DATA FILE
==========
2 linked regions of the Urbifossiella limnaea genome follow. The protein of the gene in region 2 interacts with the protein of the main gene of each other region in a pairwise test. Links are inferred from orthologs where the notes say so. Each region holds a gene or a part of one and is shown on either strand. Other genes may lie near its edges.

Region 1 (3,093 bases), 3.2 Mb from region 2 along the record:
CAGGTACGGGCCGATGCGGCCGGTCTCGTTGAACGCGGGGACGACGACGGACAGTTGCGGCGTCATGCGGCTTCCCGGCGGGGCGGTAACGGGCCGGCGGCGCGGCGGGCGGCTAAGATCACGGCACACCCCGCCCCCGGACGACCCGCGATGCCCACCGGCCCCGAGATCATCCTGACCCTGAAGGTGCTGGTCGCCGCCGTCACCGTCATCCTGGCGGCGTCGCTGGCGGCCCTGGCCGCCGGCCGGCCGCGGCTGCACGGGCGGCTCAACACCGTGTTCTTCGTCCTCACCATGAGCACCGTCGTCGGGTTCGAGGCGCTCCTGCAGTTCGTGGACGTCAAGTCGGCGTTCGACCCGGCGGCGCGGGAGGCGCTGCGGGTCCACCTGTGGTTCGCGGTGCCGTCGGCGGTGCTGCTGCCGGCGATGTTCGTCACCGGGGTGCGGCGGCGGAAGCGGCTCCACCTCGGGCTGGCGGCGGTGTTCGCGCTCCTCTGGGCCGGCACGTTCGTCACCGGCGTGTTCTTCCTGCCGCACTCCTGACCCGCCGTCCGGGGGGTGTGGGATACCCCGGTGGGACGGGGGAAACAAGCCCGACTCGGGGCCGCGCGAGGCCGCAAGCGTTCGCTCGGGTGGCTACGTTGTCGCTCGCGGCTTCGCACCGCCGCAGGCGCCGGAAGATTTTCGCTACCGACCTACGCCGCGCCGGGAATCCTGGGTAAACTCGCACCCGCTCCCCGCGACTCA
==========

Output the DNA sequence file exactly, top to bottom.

2 linked regions of the Urbifossiella limnaea genome follow. The protein of the gene in region 2 interacts with the protein of the main gene of each other region in a pairwise test. Links are inferred from orthologs where the notes say so. Each region holds a gene or a part of one and is shown on either strand. Other genes may lie near its edges.

Region 1 (3,093 bases), 3.2 Mb from region 2 along the record:
CAGGTACGGGCCGATGCGGCCGGTCTCGTTGAACGCGGGGACGACGACGGACAGTTGCGGCGTCATGCGGCTTCCCGGCGGGGCGGTAACGGGCCGGCGGCGCGGCGGGCGGCTAAGATCACGGCACACCCCGCCCCCGGACGACCCGCGATGCCCACCGGCCCCGAGATCATCCTGACCCTGAAGGTGCTGGTCGCCGCCGTCACCGTCATCCTGGCGGCGTCGCTGGCGGCCCTGGCCGCCGGCCGGCCGCGGCTGCACGGGCGGCTCAACACCGTGTTCTTCGTCCTCACCATGAGCACCGTCGTCGGGTTCGAGGCGCTCCTGCAGTTCGTGGACGTCAAGTCGGCGTTCGACCCGGCGGCGCGGGAGGCGCTGCGGGTCCACCTGTGGTTCGCGGTGCCGTCGGCGGTGCTGCTGCCGGCGATGTTCGTCACCGGGGTGCGGCGGCGGAAGCGGCTCCACCTCGGGCTGGCGGCGGTGTTCGCGCTCCTCTGGGCCGGCACGTTCGTCACCGGCGTGTTCTTCCTGCCGCACTCCTGACCCGCCGTCCGGGGGGTGTGGGATACCCCGGTGGGACGGGGGAAACAAGCCCGACTCGGGGCCGCGCGAGGCCGCAAGCGTTCGCTCGGGTGGCTACGTTGTCGCTCGCGGCTTCGCACCGCCGCAGGCGCCGGAAGATTTTCGCTACCGACCTACGCCGCGCCGGGAATCCTGGGTAAACTCGCACCCGCTCCCCGCGACTCA